Investing In Health: Closing The Door On Disease

By Intervet - Most producers associate PRRS or Blue Ear disease with the breeding herd - a virus that causes reproductive failure, poor litter sizes and low piglet viability. However, the damage PRRS can do to the finishing herd is equally, if not more costly.
calendar icon 7 August 2006
clock icon 6 minute read

Increased mortality, poor health and a marked reduction in growth and efficiency are common; factors that can seriously damage profit margins and business viability.

PRRS activity can open the door to all sorts of health problems, says Simon Guise, Production Manager for David Black and Son at Bacton in Suffolk. He has seen the disease affect several of the units that make up Black's 3600-sow breed to finish business. In the past, its persistence has created huge fluctuations in productivity; making practical and financial management very difficult on some units.

Simon Guise, Production Manager for David Black and Son
The 750-sow Scholes Farm herd is a good example. The unit produces 74kg deadweight pigs and is profitable. Although Simon feels that performance and profit margins could benefit from some refurbishment. Built in 1982, the continuous-flow suffers from respiratory infections, that are mainly due to poor ventilation and temperature control. Enzootic Pneumonia (EP) is endemic and pigs are routinely vaccinated before or at weaning. Pleuropneumonia (APP) is another persistent offender, which was previously controlled by two doses of an autogenous vaccine, in-feed medication and injectable antibiotics. PRRS has also been identified and Simon believes it does exacerbate health problems.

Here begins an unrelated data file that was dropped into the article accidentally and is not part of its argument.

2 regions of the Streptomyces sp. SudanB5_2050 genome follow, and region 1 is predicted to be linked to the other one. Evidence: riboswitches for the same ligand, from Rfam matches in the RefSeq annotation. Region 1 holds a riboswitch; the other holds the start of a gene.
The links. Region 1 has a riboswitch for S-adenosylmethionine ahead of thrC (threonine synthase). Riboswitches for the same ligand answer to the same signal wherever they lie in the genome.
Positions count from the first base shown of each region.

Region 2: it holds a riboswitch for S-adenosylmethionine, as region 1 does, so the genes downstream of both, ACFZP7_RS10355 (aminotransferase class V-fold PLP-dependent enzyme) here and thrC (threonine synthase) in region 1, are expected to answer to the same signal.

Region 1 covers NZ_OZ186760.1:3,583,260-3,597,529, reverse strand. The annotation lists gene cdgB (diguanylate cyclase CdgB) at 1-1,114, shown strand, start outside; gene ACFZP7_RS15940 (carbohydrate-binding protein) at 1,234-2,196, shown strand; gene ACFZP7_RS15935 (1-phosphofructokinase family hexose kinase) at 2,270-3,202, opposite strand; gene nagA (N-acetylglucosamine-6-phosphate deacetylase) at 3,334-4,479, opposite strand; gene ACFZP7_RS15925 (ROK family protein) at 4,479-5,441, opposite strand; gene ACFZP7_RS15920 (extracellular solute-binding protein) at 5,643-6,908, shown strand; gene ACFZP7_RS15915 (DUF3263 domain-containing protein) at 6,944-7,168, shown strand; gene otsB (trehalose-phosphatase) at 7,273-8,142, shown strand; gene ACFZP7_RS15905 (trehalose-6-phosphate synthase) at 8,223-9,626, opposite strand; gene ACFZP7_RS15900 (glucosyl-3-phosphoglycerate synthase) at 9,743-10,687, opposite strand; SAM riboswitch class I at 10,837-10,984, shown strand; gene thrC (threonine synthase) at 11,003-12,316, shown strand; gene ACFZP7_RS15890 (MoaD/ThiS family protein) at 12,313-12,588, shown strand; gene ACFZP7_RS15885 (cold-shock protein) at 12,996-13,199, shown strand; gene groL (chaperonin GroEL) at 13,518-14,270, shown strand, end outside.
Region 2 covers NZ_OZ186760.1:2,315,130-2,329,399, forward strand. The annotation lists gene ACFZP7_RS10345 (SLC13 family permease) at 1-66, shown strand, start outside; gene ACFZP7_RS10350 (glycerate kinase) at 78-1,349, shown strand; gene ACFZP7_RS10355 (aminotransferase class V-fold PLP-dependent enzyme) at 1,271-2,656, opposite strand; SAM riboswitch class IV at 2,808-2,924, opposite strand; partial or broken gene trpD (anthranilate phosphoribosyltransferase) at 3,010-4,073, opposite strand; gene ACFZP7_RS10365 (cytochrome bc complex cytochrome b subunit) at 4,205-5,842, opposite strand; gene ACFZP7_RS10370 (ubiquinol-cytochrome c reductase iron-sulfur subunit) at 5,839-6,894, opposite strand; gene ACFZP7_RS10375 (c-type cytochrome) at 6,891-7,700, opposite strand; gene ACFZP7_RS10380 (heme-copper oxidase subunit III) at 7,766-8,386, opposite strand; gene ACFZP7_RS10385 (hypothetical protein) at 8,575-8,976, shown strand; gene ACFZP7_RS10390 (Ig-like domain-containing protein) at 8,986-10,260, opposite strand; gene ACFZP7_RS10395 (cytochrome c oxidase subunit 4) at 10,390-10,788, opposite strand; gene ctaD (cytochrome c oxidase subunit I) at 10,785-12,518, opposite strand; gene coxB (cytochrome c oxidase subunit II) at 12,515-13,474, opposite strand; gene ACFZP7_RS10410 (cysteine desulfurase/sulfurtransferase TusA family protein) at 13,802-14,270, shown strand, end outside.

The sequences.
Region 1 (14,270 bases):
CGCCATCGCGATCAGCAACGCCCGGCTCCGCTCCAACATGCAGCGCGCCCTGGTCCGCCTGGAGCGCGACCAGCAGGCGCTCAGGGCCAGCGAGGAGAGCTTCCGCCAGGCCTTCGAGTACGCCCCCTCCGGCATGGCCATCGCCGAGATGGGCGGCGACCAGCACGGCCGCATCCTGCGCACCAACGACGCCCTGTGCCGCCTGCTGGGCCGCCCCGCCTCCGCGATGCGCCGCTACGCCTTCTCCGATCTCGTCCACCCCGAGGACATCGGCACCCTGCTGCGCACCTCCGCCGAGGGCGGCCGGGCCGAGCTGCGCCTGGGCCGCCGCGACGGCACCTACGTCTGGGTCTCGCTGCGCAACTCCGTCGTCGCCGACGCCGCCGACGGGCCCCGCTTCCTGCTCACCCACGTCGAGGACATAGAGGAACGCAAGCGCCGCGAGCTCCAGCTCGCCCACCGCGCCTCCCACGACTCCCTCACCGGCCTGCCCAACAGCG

Taking a proactive approach against disease, including the introduction of a comprehensive PRRS vaccination programme, has helped to improve health and growth rates. "Before we started PRRS vaccinating there were sporadic outbreaks. Problems with our rearing pigs mirrored what was happening in the breeding herd and there was no stability in our production cycle," Simon explains. Periods of good performance were often followed by poor health. Pre-weaning mortality escalated, litters were poor followed by high losses in the rearing herd.

"PRRS is an antagonist. I'm sure it allows other infections, particularly APP, to get in. Previously, when we had a PRRS outbreak, things really did deteriorate in the finishers - when both infections were rattling around it could be disastrous. But APP hasn't been nearly as bad since we started PRRS vaccinating the weaners," he adds.

Under veterinary guidance, sows have also been routinely vaccinated with Intervet's Porcilis PRRS vaccine since 2002, and to good effect. The control programme was extended to the rearing herd in 2003 when vet Jake Waddilove recommended vaccinating pigs at weaning. "We needed to stabilise health status and gain some control of PRRS in the growing herd and cut back our losses, so we took a proactive stance with the weaners and it paid off," Simon explains.

The decision to PRRS-vaccinate was taken because of the difficulty in controlling respiratory disease and PMWS in the growing herd. "I felt that the driver here was PRRS, which was confirmed by a serological survey. Results showed that the pigs were heavily challenged with PRRS virus shortly before the onset of the respiratory problem and indicated that if PRRS was controlled, then things should improve," explains Jake Waddilove. Based on this, vaccination was introduced at weaning to ensure that pigs developed adequate immunity prior to this challenge.